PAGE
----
Pseudomonas aeruginosa Compared with Escherichia coli Produces Less Endotoxemia: Discussion (4)
As expected, radiation-induced leukopenia dramatically increased the mortality of septic shock. Uncontrolled infection due to immune suppression might have been responsible for this high mortality. Interestingly, this was not reflected by greater or more prolonged endotoxemia. This suggests that, in the setting of immune suppression (in this case radiation-induced leukopenia), levels of endotoxin that would otherwise be nonlethal may result in death. The concept of combined injury is not new, but these findings underscore the potential for complex interactions between the infecting organisms, endotoxin concentrations, and host factors that may affect outcome.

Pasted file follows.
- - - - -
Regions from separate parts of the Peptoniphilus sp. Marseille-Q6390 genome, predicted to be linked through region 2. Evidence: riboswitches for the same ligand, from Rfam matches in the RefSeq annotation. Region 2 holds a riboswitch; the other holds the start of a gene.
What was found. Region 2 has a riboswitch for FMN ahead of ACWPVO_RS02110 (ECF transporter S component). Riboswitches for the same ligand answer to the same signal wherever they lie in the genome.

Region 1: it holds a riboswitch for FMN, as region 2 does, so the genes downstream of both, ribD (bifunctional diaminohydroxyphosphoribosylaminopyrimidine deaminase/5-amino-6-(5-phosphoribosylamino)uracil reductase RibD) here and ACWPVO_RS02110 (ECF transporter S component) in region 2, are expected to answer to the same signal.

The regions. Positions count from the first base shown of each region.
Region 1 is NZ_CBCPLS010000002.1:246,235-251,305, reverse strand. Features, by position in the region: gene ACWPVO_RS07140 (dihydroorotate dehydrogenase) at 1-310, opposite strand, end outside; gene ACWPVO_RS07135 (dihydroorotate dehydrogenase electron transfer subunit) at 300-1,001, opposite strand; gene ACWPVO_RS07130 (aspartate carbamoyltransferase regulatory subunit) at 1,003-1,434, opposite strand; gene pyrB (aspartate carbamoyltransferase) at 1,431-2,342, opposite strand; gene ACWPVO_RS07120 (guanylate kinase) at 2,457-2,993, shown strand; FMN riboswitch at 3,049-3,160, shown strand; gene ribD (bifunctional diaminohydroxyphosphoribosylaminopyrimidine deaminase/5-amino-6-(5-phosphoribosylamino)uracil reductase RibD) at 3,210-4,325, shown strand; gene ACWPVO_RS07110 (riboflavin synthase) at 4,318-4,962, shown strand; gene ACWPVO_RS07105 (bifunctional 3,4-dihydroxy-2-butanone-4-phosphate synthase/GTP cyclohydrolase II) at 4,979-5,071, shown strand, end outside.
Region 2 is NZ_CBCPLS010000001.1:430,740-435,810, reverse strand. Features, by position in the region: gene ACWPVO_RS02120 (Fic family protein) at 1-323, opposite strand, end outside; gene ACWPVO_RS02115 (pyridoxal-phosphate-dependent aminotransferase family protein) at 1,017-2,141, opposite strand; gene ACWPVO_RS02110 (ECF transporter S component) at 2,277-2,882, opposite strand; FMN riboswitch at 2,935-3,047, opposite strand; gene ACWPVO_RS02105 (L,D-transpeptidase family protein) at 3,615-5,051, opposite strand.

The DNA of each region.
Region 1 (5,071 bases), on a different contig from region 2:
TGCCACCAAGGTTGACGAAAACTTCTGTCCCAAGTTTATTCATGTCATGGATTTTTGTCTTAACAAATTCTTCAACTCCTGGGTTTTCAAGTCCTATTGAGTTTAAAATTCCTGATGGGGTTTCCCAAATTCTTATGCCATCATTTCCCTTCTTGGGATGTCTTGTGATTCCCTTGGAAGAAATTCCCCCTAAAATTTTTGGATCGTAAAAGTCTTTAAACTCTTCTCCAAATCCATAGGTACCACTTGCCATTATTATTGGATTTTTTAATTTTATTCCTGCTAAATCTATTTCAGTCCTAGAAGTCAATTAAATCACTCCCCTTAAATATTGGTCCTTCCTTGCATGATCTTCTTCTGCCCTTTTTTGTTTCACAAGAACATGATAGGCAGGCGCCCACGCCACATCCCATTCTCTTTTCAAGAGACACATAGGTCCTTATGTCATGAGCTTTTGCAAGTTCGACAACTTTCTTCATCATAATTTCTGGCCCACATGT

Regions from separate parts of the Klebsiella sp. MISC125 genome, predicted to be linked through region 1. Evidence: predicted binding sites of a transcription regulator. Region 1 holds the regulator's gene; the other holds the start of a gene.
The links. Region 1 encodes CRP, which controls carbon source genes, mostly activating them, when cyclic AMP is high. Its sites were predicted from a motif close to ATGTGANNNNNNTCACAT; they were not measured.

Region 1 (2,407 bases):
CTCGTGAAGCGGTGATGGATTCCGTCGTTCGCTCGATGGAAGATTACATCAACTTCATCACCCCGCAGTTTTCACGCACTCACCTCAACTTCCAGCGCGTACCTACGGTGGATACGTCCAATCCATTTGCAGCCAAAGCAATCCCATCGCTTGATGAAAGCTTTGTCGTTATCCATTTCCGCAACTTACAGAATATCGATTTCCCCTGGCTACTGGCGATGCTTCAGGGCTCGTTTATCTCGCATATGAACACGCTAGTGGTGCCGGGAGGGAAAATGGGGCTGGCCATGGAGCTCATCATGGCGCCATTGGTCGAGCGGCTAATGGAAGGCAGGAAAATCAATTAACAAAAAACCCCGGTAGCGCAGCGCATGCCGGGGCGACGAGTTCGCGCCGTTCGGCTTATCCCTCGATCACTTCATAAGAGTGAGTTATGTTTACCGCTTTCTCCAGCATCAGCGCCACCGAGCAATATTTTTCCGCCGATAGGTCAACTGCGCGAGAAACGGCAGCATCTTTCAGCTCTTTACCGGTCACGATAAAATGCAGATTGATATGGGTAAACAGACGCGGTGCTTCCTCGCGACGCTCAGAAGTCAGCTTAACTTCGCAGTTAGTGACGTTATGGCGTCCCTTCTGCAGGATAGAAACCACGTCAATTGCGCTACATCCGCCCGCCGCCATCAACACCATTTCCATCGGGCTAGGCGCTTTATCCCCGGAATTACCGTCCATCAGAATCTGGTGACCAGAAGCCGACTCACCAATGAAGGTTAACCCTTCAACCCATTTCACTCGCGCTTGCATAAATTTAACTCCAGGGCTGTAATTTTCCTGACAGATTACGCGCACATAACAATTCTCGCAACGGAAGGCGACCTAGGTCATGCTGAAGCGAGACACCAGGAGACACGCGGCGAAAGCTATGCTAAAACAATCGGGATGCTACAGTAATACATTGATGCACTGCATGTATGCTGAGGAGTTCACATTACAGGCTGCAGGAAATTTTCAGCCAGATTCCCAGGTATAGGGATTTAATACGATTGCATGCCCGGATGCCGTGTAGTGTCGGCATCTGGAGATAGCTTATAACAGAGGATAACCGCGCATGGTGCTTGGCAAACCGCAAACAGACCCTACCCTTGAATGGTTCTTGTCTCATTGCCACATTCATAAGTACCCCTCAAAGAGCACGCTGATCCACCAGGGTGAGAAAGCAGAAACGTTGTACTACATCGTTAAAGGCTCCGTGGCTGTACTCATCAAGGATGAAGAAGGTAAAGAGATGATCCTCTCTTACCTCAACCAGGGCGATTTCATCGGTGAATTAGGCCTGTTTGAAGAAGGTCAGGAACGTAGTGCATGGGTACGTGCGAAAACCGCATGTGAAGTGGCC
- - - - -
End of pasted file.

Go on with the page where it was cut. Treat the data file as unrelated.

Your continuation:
Multiple investigators support the hypothesis that release of endotoxin from Gram-negative bacteria is the principal pathogenic mechanism in septic shock. Previously we have shown that Gram-positive bacteria, in the absence of detectable endotoxin, can produce lethality and all of the cardiovascular changes of septic shock. In this study, two types of Gram-negative bacteria produced the same cardiovascular changes of septic shock, but with a negative correlation between the development of endotoxemia and clinical outcomes. It is unlikely that the development of endotoxemia in E coli sepsis was protective, suggesting that agents other than endotoxin were important pathogenic factors in Pseudomonas-infected dogs. The endotoxin concentrations in this study cannot be generalized to all strains of E coli and P aeruginosa. However, the previous data from studies of Gram-positive infection combined with data from this study strongly suggest that endotoxin is not the universal mediator of septic shock.